Why does the distinction between discrete emotions and the dimensions of affect matter?
It is important to be clear about whether we are testing hypotheses about emotions (which nearly everyone agrees are discrete entities) or testing hypotheses about affect (which everyone agrees can be analyzed as falling into at least two continuous but bounded dimensions), or testing hypotheses about some combination of the two–for example, when we ask whether (discrete) emotions or (degrees of the dimensions of) affect capture more of the variance in a given situation. Keeping this distinction in mind can help us develop strong, testable hypotheses about the nature of emotion.
For example, the goal of my lab is to understand some of the biological mechanisms that generate the emotions – and we do that work largely in nonhuman animals. While there is huge debate about the nature of nonhuman animal emotions, I have argued that affect is species nomothetic – at least in mammals who share a similar central-to-peripheral nervous system structure. If this is the case, and if a given behavioral or physiological phenomenon is driven by affect and not discrete emotions, then we can hypothesize that it has a homolog in nonhuman animals.
Another issue in the nonhuman animal literature that appears regularly is that scientists will make strong claims about animals’ abilities to perceive emotion stimuli when they are actually testing an affect hypothesis. For example, in a recent study, when goats were shown pictures of human faces generating behaviors typically associated with anger and those typically associated with happiness, goats spent more time investigating the “happy faces”. The take home message, amplified by the media, was that a) goats understand human emotions or “goats can read human emotions” and b) “goats prefer happy people”. That may very well be true, but given the experiment as conducted, there’s actually no way to determine whether goats prefer happy people or simply pleasant, neutral arousal people compared to negative, high arousal people. It’s entirely possible that when a happy face was compared to a serene face, goats might opt for serenity. If this was the case, one starts to build an argument that their choice has nothing to do with valence at all (let alone emotion), but rather arousal – lower arousal faces might be favored.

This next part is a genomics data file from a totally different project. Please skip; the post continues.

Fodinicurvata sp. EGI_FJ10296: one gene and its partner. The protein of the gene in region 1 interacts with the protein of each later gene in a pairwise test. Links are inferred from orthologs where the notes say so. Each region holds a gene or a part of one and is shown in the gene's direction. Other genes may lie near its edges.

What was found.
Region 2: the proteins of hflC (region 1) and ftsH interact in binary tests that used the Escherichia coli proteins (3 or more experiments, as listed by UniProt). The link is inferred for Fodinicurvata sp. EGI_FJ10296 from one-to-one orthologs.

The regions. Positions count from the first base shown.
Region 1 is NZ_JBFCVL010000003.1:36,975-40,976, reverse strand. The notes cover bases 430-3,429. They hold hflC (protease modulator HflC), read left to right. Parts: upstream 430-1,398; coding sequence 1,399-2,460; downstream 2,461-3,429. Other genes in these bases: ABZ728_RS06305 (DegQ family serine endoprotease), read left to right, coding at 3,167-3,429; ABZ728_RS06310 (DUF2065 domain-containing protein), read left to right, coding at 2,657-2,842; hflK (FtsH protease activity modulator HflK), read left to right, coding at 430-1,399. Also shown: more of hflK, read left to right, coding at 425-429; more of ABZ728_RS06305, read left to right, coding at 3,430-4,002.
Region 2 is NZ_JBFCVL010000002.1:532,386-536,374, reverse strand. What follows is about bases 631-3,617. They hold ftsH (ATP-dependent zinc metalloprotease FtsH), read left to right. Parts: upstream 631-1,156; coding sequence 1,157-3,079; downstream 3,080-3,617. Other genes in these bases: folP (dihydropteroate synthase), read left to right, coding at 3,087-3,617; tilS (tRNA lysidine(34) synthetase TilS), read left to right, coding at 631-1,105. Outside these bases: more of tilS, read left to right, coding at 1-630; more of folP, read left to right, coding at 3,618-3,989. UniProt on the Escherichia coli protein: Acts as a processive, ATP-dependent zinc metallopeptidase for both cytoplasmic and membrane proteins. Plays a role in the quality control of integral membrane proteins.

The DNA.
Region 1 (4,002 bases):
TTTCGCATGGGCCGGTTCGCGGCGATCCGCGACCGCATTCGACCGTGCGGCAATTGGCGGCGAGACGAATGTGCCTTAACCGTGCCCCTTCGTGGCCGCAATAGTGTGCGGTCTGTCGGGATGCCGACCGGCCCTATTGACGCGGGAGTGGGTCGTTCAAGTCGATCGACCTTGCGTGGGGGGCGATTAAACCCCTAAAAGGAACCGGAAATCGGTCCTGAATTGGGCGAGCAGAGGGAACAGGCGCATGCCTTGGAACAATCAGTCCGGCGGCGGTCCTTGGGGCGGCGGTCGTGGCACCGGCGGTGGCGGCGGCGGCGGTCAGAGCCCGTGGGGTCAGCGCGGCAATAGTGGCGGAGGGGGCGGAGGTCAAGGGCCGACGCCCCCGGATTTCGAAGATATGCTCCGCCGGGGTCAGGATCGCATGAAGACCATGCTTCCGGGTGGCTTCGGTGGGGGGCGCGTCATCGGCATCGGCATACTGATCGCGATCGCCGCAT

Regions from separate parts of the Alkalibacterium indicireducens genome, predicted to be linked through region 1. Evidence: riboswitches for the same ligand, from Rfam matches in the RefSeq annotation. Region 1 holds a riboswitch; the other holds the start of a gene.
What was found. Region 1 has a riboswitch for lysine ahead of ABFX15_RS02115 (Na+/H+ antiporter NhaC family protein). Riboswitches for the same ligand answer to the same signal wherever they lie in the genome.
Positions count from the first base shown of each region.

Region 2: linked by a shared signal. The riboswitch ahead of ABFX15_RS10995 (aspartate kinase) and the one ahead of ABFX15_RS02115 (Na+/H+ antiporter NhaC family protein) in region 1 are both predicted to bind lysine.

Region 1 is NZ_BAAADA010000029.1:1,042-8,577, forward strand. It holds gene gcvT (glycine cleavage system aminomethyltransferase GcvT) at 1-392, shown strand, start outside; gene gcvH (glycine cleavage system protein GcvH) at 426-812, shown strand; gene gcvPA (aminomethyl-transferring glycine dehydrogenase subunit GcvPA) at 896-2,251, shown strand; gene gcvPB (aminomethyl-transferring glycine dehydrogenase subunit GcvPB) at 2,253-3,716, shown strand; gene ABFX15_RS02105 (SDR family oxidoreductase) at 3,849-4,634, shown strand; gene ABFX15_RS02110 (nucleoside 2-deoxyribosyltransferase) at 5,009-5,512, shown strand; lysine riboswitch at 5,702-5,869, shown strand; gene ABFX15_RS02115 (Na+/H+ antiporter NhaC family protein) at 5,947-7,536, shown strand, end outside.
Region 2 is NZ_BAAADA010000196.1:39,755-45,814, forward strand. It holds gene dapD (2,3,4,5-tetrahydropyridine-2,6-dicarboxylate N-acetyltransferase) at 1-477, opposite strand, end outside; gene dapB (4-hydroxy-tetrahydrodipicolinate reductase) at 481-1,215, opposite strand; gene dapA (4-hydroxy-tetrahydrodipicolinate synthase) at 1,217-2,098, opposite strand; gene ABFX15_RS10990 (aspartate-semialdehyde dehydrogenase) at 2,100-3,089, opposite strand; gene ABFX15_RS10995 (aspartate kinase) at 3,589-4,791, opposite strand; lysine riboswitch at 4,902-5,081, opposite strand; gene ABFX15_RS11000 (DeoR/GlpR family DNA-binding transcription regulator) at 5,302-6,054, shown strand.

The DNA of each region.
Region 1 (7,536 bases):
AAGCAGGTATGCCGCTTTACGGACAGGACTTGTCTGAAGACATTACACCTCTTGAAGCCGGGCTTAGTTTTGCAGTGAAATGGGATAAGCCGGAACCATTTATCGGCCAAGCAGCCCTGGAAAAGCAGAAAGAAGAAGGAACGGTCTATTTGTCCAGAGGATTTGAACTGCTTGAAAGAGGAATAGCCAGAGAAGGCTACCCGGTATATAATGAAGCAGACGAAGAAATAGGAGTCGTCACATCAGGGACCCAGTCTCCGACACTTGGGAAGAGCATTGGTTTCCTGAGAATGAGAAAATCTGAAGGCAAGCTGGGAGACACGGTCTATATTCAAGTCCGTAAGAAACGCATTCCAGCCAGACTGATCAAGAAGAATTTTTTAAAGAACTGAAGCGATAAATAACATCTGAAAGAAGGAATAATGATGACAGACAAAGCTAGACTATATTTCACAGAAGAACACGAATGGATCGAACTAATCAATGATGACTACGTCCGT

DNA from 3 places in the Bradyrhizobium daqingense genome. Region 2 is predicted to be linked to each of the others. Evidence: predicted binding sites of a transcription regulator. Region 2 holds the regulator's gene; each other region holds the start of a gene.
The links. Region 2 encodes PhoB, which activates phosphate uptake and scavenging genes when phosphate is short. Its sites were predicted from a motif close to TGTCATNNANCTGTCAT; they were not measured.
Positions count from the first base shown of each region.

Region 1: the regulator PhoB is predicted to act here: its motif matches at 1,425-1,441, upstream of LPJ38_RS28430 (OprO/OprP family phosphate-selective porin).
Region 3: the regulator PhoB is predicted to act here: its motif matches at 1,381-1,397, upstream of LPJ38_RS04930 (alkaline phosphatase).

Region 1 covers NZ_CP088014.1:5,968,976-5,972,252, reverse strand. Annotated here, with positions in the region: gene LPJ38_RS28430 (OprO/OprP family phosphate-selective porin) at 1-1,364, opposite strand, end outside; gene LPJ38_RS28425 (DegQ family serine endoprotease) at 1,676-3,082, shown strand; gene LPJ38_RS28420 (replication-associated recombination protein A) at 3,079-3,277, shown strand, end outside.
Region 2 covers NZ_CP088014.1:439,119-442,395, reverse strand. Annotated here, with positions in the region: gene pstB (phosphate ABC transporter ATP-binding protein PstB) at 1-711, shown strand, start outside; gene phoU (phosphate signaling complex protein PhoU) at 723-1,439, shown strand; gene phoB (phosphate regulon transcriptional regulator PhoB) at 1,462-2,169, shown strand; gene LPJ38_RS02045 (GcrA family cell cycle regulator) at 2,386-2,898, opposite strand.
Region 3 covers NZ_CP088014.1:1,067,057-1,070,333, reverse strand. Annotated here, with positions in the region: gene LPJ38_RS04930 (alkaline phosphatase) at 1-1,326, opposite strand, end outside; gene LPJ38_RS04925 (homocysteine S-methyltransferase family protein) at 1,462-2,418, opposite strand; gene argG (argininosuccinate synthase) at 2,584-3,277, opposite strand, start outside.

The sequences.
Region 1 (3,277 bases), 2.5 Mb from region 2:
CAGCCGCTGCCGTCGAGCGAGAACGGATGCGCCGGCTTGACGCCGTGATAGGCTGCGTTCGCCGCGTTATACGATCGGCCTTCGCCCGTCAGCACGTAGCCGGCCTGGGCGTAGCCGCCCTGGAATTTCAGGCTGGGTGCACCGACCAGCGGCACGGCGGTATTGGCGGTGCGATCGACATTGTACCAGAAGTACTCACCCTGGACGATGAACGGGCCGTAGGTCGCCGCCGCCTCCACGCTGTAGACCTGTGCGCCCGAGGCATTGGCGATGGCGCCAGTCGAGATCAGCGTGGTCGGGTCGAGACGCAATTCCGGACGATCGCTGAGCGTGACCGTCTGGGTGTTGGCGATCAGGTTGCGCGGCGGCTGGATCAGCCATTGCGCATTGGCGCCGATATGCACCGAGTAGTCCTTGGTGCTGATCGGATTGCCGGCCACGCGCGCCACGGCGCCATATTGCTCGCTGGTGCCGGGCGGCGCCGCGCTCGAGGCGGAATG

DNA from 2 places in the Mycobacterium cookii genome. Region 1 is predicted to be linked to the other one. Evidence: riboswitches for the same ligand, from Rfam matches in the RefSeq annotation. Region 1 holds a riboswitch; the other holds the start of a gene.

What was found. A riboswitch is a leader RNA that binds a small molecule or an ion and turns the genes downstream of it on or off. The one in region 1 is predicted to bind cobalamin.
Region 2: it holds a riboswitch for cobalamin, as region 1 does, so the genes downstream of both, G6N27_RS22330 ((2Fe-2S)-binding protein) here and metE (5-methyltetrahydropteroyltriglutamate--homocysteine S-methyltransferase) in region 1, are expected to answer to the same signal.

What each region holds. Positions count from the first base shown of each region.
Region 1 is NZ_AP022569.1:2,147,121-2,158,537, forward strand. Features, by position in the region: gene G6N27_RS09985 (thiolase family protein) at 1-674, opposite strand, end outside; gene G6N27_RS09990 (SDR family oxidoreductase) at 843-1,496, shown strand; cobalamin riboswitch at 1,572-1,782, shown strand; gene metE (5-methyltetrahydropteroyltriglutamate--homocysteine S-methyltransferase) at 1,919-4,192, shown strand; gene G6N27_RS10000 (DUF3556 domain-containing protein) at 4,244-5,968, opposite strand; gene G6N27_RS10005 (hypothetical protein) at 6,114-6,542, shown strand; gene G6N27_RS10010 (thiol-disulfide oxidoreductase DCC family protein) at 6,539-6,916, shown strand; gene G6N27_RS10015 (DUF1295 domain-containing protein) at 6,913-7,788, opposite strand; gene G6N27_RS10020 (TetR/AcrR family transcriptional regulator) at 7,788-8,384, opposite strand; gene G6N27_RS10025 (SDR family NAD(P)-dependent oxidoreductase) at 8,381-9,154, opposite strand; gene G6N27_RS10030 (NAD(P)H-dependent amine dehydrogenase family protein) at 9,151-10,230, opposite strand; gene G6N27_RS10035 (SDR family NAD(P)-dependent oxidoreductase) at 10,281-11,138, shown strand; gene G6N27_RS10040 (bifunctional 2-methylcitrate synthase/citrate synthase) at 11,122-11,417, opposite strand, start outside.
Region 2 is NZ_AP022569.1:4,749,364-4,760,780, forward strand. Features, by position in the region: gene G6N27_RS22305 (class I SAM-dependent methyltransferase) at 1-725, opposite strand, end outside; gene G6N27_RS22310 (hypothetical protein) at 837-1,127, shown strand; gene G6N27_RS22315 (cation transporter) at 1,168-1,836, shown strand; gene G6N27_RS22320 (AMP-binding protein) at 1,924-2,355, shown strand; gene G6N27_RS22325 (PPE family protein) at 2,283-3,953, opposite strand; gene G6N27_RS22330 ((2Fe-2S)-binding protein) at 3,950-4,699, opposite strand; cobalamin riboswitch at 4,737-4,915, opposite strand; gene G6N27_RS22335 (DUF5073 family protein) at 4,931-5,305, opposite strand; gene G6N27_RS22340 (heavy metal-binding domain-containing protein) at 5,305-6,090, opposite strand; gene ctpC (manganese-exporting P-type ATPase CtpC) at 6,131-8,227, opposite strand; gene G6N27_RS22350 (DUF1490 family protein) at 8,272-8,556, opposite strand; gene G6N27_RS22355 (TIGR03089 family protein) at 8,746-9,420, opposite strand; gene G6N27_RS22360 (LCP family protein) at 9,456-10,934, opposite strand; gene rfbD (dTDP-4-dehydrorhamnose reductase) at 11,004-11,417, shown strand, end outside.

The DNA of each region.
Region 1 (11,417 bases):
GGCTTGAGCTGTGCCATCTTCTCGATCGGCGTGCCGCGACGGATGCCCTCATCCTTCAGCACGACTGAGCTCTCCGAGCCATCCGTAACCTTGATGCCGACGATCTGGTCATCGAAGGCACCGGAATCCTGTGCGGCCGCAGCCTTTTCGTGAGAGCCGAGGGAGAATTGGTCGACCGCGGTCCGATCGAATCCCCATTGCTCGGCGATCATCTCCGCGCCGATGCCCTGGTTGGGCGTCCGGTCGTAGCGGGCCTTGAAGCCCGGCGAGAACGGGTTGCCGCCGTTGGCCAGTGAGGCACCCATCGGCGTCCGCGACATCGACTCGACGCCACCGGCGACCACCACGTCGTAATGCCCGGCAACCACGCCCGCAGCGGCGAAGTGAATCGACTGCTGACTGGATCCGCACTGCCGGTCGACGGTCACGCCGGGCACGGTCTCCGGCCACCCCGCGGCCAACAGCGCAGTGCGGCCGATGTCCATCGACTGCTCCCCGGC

What CVE and TCE theorists, as well as scientists studying discrete emotions and the dimensions of affect, all have in common is the goal of understanding the mechanisms that generate and subserve emotions. My hope is that remaining clear about the difference between a hypothesis that is about discrete emotions versus a hypothesis that is about the dimensions of affect will speed those discoveries.
[i] Thus, there is a dimensional theory of affect. Valence and arousal aren’t the only dimensions that have been proposed to organize affect, but they are the dimensions that consistently appear in analyses of self-reports of emotion experience and judgements of emotion stimuli. Jim Russell’s 1980 paper is a classic on this . Here’s a resource of a broader discussion of affect. And here’s a recent paper which proposed additional dimensions of affect.
[ii] As far as I know this labeling originated with Lisa Barrett and a version of it (the Classical View) is used throughout her book, How Emotions Are Made.
[iii] For examples of modern articulations of basic emotion theory see: here, here, here, here, and here.
[iv] There are lots of ways that a phenomenon can be modular, for example if the same stimulus or event produces a single emotion, then that Stimulus-Response link is modular. When framed as a neuroscience argument, modularity has typically been interpreted as their being discrete neural and biological circuity for each emotions – such that emotions have, as Lisa Barrett calls them in here book, “fingerprints” in the brain (as well as voice, face, etc.).
[v] For a historical review of Theories of Constructed Emotion. For an edited volume on Theories of Constructed Emotion (note that many of the chapters appear to be accessible on the authors’ websites).